Intimate Enemies: The Two Worlds of the Baroness de Pontalba by Christina VellaIntimate Enemies: The Two Worlds of the Baroness de Pontalba by Christina Vella

Intimate Enemies: The Two Worlds of the Baroness de Pontalba

byChristina Vella

Hardcover | January 8, 1997

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Vella recounts the life story of the Baroness Micaela Almonester de Pontalba, born into wealth in New Orleans in 1795 and married into lifelong misery 15 years later. Set against a background of yellow fever epidemics that raged in New Orleans and the Paris Commune uprising events in Paris, this biography provides intriguing insight into 19th century ideas about power, class, money, marriage, and love. Annotation c. by Book News, Inc., Portland, Or.
Christina Vella was born in New Orleans, Louisiana on March 14, 1942. She received a bachelor's degree in history from Louisiana State University in 1965, a master's degree in history from the University of New Orleans in 1971, and a doctorate in modern European and American history from Tulane University in 1990. She taught history at...
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Title:Intimate Enemies: The Two Worlds of the Baroness de PontalbaFormat:HardcoverDimensions:464 pages, 9.23 × 6.26 × 1.37 inPublished:January 8, 1997Publisher:Louisiana State University Press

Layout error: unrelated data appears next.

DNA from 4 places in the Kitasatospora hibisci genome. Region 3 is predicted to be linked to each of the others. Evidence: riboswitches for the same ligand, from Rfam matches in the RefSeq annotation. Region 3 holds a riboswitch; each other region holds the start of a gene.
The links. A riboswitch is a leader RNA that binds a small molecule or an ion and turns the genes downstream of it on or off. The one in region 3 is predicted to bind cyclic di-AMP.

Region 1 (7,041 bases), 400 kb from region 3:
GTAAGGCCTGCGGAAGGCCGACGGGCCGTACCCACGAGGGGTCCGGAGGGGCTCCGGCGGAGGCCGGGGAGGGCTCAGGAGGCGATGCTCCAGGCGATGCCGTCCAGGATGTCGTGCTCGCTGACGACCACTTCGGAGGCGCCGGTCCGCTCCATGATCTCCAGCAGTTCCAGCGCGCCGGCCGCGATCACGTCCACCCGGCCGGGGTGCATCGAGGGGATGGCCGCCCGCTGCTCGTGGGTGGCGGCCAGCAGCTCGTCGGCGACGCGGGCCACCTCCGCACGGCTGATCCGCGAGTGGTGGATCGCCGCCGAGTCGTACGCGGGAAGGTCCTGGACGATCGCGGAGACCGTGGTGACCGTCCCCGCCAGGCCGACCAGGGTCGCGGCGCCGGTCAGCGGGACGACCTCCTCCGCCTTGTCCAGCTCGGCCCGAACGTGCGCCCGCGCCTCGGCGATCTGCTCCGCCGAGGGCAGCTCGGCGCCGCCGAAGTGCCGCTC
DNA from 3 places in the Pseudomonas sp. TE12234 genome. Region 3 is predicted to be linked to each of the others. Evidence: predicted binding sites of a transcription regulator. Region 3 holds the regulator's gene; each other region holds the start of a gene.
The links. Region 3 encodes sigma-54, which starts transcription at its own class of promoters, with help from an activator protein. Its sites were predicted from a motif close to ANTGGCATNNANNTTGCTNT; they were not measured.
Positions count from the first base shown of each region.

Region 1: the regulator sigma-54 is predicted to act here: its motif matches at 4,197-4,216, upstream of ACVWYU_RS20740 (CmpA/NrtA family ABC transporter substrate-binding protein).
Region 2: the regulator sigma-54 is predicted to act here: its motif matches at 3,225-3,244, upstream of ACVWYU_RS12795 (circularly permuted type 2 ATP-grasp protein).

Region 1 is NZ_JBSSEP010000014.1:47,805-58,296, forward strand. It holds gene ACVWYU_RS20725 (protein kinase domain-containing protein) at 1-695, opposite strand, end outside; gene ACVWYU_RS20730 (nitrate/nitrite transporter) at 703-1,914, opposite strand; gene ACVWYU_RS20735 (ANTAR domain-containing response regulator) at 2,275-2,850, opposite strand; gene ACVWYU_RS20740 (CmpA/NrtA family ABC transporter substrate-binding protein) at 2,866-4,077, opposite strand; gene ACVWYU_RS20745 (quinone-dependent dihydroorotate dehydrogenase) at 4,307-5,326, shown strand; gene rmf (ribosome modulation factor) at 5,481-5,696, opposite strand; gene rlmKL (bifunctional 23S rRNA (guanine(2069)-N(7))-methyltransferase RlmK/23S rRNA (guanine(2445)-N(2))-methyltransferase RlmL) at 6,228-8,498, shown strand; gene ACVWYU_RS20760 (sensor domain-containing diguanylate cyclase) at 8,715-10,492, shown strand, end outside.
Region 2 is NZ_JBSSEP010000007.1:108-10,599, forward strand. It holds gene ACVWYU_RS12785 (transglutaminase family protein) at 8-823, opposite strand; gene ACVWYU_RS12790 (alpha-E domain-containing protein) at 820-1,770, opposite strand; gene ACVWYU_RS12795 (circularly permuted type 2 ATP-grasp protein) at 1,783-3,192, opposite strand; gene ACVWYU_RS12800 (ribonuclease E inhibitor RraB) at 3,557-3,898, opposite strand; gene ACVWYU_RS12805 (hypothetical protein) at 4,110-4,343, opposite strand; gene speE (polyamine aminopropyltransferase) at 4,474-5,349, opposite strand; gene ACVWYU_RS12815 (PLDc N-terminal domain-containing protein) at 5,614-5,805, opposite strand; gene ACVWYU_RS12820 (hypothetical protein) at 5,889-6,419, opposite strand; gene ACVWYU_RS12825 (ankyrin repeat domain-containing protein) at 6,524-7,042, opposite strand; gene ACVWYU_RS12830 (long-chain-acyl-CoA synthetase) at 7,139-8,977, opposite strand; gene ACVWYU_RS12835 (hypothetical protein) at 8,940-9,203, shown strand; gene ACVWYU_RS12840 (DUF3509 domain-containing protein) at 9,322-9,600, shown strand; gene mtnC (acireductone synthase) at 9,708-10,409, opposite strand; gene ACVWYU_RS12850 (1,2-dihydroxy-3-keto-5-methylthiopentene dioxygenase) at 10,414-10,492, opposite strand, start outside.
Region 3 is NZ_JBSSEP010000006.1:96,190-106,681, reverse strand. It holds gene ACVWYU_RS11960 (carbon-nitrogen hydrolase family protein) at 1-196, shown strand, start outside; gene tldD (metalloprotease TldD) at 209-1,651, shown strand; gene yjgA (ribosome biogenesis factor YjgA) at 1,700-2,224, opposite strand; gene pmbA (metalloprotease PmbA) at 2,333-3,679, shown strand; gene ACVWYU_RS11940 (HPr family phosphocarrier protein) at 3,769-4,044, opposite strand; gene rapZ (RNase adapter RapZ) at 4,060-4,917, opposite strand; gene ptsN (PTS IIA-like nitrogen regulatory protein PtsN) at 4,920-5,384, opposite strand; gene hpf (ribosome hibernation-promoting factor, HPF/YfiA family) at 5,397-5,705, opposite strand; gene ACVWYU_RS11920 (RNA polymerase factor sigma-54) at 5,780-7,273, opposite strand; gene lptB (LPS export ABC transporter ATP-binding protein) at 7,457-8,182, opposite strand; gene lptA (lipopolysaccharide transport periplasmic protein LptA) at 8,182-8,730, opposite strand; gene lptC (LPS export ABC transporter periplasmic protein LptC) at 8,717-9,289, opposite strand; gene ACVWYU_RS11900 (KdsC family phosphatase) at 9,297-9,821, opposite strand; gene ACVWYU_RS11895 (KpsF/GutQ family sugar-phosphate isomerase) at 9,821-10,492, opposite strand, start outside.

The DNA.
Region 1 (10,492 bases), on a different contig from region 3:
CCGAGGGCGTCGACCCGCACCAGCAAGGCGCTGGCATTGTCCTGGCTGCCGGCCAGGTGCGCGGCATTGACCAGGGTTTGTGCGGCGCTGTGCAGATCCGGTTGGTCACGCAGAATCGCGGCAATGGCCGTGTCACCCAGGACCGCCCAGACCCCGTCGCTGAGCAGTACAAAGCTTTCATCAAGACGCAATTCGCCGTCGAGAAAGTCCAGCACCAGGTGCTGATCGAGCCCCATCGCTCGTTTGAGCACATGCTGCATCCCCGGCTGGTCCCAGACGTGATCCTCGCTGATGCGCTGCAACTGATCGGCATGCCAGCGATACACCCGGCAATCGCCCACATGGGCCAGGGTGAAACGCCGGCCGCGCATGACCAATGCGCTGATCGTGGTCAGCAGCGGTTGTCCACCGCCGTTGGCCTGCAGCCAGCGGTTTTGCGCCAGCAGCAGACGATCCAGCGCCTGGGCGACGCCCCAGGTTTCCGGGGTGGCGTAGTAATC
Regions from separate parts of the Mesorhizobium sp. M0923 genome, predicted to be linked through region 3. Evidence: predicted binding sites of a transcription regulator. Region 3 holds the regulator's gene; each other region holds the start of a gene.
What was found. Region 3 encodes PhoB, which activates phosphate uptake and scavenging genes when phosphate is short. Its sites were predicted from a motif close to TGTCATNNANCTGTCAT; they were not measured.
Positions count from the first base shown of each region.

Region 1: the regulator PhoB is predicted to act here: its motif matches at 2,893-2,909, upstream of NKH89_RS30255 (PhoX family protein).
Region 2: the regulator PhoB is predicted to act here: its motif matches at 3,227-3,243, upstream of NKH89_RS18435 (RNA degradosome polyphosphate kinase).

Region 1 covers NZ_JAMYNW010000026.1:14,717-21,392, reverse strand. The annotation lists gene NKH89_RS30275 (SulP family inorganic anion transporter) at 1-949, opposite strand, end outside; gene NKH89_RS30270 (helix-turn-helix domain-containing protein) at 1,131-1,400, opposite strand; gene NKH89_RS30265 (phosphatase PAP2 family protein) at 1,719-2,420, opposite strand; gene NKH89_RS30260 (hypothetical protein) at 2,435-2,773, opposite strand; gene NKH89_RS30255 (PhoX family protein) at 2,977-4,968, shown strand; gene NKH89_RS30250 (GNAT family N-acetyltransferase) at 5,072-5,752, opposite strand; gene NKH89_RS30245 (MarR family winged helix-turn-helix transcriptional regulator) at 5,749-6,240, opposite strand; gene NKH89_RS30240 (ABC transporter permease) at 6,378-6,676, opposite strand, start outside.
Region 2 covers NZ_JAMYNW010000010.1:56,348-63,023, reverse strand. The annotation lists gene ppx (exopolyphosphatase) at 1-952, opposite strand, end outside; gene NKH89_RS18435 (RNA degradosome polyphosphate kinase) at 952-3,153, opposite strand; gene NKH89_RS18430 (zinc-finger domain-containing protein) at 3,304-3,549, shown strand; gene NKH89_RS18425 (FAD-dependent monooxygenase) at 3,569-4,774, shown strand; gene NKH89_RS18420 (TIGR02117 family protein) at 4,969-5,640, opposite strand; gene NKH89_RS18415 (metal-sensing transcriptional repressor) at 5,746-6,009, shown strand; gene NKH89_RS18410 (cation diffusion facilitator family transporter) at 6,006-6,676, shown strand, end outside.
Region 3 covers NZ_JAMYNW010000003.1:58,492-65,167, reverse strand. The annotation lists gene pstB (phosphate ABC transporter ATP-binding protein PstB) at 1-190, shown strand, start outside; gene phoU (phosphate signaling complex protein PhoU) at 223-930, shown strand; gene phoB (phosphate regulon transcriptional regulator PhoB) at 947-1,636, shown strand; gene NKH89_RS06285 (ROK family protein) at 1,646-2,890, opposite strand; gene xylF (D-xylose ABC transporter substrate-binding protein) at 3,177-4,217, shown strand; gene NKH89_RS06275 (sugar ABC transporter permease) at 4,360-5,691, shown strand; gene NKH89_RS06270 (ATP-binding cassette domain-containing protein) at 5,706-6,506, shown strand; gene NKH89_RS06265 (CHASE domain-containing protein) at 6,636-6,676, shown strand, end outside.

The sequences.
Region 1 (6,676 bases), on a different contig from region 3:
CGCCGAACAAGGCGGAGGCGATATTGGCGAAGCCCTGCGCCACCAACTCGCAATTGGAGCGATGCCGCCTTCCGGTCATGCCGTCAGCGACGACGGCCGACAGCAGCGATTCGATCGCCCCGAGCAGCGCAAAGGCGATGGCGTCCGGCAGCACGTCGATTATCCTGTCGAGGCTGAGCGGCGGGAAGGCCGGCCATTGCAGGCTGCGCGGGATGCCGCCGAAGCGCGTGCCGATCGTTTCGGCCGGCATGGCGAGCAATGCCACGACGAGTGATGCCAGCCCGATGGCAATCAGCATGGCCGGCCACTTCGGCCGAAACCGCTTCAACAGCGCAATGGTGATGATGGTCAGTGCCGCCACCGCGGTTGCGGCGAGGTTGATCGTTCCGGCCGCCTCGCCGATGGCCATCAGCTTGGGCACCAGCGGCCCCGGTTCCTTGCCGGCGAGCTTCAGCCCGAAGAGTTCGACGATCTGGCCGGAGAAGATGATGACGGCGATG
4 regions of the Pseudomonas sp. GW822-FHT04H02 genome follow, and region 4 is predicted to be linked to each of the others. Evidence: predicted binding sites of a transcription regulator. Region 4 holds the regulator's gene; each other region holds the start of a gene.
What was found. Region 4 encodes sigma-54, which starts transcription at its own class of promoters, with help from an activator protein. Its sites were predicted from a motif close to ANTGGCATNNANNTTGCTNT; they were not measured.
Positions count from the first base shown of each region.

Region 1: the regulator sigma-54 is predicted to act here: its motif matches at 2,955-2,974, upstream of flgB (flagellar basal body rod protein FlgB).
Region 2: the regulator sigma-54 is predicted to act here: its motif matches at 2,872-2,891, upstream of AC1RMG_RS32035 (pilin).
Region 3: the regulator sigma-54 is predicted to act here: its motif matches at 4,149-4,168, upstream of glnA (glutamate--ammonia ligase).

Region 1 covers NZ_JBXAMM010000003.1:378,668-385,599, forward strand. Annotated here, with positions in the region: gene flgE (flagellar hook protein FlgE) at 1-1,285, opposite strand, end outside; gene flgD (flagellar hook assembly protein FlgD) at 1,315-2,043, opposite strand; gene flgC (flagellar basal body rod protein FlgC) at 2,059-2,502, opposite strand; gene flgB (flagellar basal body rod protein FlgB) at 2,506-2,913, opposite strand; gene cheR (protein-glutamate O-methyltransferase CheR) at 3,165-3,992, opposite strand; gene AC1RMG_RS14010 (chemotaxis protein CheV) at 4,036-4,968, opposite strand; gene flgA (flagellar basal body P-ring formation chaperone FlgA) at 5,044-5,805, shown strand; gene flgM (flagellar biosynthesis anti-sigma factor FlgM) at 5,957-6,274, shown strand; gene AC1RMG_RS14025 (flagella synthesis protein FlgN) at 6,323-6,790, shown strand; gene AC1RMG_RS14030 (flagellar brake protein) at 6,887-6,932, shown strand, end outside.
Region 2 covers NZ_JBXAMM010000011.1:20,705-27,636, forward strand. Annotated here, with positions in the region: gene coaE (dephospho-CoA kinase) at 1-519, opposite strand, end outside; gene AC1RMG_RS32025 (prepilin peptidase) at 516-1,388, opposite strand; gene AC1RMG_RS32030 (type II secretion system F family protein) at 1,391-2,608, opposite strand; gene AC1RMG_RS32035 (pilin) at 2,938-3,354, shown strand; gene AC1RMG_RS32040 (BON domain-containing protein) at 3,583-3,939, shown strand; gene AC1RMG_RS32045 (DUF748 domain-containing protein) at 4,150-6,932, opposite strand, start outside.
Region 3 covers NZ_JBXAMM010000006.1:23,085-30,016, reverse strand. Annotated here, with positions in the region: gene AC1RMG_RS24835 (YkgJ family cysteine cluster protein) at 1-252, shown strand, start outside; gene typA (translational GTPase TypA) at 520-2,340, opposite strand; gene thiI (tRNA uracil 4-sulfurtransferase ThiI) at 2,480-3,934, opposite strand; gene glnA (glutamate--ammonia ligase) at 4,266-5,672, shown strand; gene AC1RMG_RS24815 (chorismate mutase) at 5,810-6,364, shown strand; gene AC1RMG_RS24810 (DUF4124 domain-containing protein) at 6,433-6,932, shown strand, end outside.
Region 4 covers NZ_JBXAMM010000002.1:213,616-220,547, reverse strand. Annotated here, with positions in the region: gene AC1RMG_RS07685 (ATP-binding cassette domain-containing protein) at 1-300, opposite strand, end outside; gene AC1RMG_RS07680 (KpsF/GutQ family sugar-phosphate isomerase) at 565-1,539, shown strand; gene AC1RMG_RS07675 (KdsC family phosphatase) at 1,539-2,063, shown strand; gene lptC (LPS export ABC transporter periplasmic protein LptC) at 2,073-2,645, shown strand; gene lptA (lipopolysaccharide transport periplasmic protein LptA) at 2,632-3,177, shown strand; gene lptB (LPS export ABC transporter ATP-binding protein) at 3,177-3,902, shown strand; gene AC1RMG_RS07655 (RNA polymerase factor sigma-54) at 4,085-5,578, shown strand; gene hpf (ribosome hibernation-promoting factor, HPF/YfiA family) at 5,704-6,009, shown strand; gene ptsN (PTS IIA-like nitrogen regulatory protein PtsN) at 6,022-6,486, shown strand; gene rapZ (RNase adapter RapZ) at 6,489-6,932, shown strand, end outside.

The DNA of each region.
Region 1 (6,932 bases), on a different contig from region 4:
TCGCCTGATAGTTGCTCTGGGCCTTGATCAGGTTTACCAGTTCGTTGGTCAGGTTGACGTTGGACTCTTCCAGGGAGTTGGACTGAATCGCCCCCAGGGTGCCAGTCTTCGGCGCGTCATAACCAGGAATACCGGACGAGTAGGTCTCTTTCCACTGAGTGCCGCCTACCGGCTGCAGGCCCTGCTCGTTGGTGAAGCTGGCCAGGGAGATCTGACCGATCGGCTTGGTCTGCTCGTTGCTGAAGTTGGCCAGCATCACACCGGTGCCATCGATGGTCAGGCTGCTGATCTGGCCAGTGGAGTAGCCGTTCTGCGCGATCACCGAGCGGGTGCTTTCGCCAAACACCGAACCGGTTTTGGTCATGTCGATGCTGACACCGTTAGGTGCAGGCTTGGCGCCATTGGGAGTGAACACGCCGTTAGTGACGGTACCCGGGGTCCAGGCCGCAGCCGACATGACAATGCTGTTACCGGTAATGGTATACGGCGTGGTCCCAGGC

The following ISBNs are associated with this title:

ISBN - 10:0807121444

ISBN - 13:9780807121443

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Born into wealth in New Orleans in 1795 and married into misery fifteen years later, the Baroness Micaela Almonester de Pontalba led a life ripe for novelization. Intimate Enemies, however, is the spellbinding true account of this resilient woman's life - and the three men who most affected its course. Immediately upon marrying Celestin de Pontalba, Micaela was removed to his family's estate in France. For twenty years her father-in-law attempted to drive her to abandon Celestin; by law he could then seize control of her fortune. He tried dozens of strategies, including at one point instructing the entire Pontalba household to pretend she was invisible. Finally, in 1834, the despairing elder Pontalba trapped Micaela in a bedroom and shot her four times before turning his gun on himself. Miraculously, she survived. Five years later, after securing both a separation from Celestin and legal power over her wealth, Micaela focused her attention on building, following in the footsteps of her late, illustrious father, Andres Almonester. Her Parisian mansion, the Hotel Pontalba, is today the official residence of the American embassy in France, and her Pontalba Buildings, which flank Jackson Square in New Orleans, form together with her father's St. Louis Cathedral, Presbytere, and Cabildo one of the loveliest architectural complexes in America. As for Celestin, he eventually suffered a total physical and mental breakdown and begged Micaela to return. She did so, caring for him for twenty-three years until her death in 1874. In Intimate Enemies, Christina Vella embroiders the compelling story of the Almonester-Pontalba alliance against a richly woven background of the events and cultures of two centuries and two vivid societies. She provides a window into the yellow fever epidemics that raged in New Orleans; the rebuilding of Paris, the Paris Commune uprising, and the Second Empire of Napoleon III, European ideas of power, class, money, marriage, and love during the baroness' lifetime and their inflection in the New World setting of New Orleans; medical treatments, legal procedures, imperial court life, banking practices, and much more